ZEPHYRHILLS — In high school, Keymo Pearson did the long and triple jump for the Pasco Pirates, but he was best at the high jump, where he made the state finals three of his four years on varsity.
Now, as the head fitness trainer at Florida Hospital Zephyrhills, this former standout athlete uses his skills to help a population far removed from competitive sports.
The hospital's gym has members of all ages and abilities, catering to people with special needs like heart conditions, diabetes or simply advanced age.
Pearson, 29, says he has found a calling helping them.
"He has a way of pushing us without showing it," 72-year-old gym member Judy Dalrymple said. "I have personally seen people do much more than when they started. You can see the progression."
Dalrymple started coming to the hospital gym a decade ago, when Pearson was just graduating from high school. The two have linked up to form a diabetes-fighting team. Dalrymple's parents and sister died due to complications from the disease. Dalrymple is the only one in her family tree who is not diabetic. She credits her exercise regimen with staving off the disease.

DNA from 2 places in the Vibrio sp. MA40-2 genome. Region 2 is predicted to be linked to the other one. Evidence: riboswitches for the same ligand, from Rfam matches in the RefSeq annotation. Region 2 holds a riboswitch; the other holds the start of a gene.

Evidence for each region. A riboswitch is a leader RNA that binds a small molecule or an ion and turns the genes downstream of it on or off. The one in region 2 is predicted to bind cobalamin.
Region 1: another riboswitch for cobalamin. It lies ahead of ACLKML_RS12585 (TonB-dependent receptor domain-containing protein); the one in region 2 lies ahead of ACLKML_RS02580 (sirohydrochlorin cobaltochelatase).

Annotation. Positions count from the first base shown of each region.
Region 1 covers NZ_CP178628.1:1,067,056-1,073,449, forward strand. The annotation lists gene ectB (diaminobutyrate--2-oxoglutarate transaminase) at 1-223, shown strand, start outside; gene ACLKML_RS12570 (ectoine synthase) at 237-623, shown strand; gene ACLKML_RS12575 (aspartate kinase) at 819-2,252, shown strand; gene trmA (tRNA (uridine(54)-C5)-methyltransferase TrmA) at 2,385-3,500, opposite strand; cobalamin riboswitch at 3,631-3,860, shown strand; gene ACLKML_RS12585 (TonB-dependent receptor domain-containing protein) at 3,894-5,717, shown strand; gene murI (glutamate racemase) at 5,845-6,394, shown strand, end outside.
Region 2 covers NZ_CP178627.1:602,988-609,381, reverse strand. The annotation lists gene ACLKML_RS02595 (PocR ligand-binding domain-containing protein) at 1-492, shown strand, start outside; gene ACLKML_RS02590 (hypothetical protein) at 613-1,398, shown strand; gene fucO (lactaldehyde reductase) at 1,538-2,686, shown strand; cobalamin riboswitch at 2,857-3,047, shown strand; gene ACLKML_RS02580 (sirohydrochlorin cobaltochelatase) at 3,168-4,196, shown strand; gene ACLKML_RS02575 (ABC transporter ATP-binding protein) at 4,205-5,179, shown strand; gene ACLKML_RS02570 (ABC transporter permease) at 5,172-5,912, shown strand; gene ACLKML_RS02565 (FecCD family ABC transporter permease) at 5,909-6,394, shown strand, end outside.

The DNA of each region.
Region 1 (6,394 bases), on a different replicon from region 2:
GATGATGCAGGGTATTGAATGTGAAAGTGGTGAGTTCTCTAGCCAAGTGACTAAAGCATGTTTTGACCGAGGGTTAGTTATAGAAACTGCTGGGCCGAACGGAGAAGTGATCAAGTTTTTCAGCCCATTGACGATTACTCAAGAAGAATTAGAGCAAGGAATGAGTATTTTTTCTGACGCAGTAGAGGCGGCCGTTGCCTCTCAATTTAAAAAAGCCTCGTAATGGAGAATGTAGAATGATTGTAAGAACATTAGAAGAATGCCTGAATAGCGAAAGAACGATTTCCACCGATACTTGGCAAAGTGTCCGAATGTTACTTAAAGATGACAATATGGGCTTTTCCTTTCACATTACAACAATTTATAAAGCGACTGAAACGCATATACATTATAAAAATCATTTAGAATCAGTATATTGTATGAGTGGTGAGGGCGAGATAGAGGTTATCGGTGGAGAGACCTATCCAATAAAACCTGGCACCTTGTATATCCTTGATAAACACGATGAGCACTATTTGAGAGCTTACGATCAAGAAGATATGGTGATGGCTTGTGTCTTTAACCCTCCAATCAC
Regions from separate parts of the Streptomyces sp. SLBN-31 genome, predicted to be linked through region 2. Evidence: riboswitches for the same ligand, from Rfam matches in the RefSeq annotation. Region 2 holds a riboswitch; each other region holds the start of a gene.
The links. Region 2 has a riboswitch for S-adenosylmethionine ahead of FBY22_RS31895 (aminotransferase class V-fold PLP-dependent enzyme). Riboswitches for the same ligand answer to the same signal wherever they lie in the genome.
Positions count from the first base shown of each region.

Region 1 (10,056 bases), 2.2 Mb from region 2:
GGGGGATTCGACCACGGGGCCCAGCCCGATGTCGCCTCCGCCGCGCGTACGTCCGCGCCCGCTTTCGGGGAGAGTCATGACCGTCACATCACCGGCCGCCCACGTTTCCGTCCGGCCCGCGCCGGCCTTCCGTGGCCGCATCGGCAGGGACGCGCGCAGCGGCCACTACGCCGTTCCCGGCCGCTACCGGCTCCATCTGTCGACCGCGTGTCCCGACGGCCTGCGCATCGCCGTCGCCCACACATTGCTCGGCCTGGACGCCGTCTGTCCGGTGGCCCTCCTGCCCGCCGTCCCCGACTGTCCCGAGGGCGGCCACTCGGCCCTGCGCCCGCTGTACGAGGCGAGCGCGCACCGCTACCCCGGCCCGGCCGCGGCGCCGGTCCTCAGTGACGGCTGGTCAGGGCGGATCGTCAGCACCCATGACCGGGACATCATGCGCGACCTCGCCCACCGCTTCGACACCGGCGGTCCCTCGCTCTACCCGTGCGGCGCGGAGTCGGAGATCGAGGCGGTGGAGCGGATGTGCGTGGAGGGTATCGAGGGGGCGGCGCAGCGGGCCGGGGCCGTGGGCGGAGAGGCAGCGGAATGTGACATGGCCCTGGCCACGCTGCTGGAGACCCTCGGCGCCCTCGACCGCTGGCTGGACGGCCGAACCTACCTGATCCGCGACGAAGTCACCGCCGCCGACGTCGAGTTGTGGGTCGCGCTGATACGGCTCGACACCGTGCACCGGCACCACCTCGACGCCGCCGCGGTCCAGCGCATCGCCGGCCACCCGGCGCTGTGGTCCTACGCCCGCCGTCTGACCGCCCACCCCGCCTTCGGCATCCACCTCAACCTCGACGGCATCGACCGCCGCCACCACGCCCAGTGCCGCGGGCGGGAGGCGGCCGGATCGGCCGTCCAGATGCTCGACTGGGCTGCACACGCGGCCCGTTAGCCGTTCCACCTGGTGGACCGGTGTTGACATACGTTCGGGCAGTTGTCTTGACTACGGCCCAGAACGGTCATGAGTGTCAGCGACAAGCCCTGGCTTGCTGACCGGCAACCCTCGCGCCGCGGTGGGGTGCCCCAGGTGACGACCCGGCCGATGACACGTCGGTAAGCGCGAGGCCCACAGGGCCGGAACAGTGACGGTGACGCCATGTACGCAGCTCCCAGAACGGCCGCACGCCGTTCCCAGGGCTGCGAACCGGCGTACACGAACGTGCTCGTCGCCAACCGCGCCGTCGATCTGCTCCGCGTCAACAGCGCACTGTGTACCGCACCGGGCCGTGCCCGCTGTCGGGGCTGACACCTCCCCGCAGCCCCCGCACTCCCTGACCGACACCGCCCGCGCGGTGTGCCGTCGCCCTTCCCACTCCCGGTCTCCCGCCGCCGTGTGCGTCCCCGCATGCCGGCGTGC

It's a stark contrast from the clientele Pearson was used to working with.
"Most athletes when they complain to you, nine times out of 10 they can keep going," Pearson said. When dealing with special populations, "You have to stop, take their blood pressure, oxygen levels, heart rate. It's taken more seriously."
Pearson arrived at Zephyrhills after an up-and-down college career. Edward Waters College in Jacksonville was his first stop. But the coach who recruited him had left before Pearson even arrived on campus. Next he landed at Independence Community College in Kansas, where he got his track and field career back on track and made nationals in back-to-back years in the high jump. Finally, a scholarship offer lured him from Independence to nearby Friends University.
He made the NAIA nationals in both the triple and long jump, but back home in Florida his grandparents were in failing health.
"My grandmother ended up dying before I even got back," Pearson said. "I was able to spend time with my grandfather before he passed away, but that's one of my biggest regrets — not being here when my grandmother died."
Spending his grandfather's last few months with him helped cement Pearson's bond with the clients he now serves.
Rose Smith, 75, is one of them.
"We have a relationship now where she'll just come up to me and say, 'I don't have my hearing aid in today,' " Pearson said. "Then I know that I need to look right at her when I talk and talk louder."
The bond goes both ways.
"I'm going on vacation for two weeks and I'm dreading not being able to come (to Pearson's classes)," Smith said.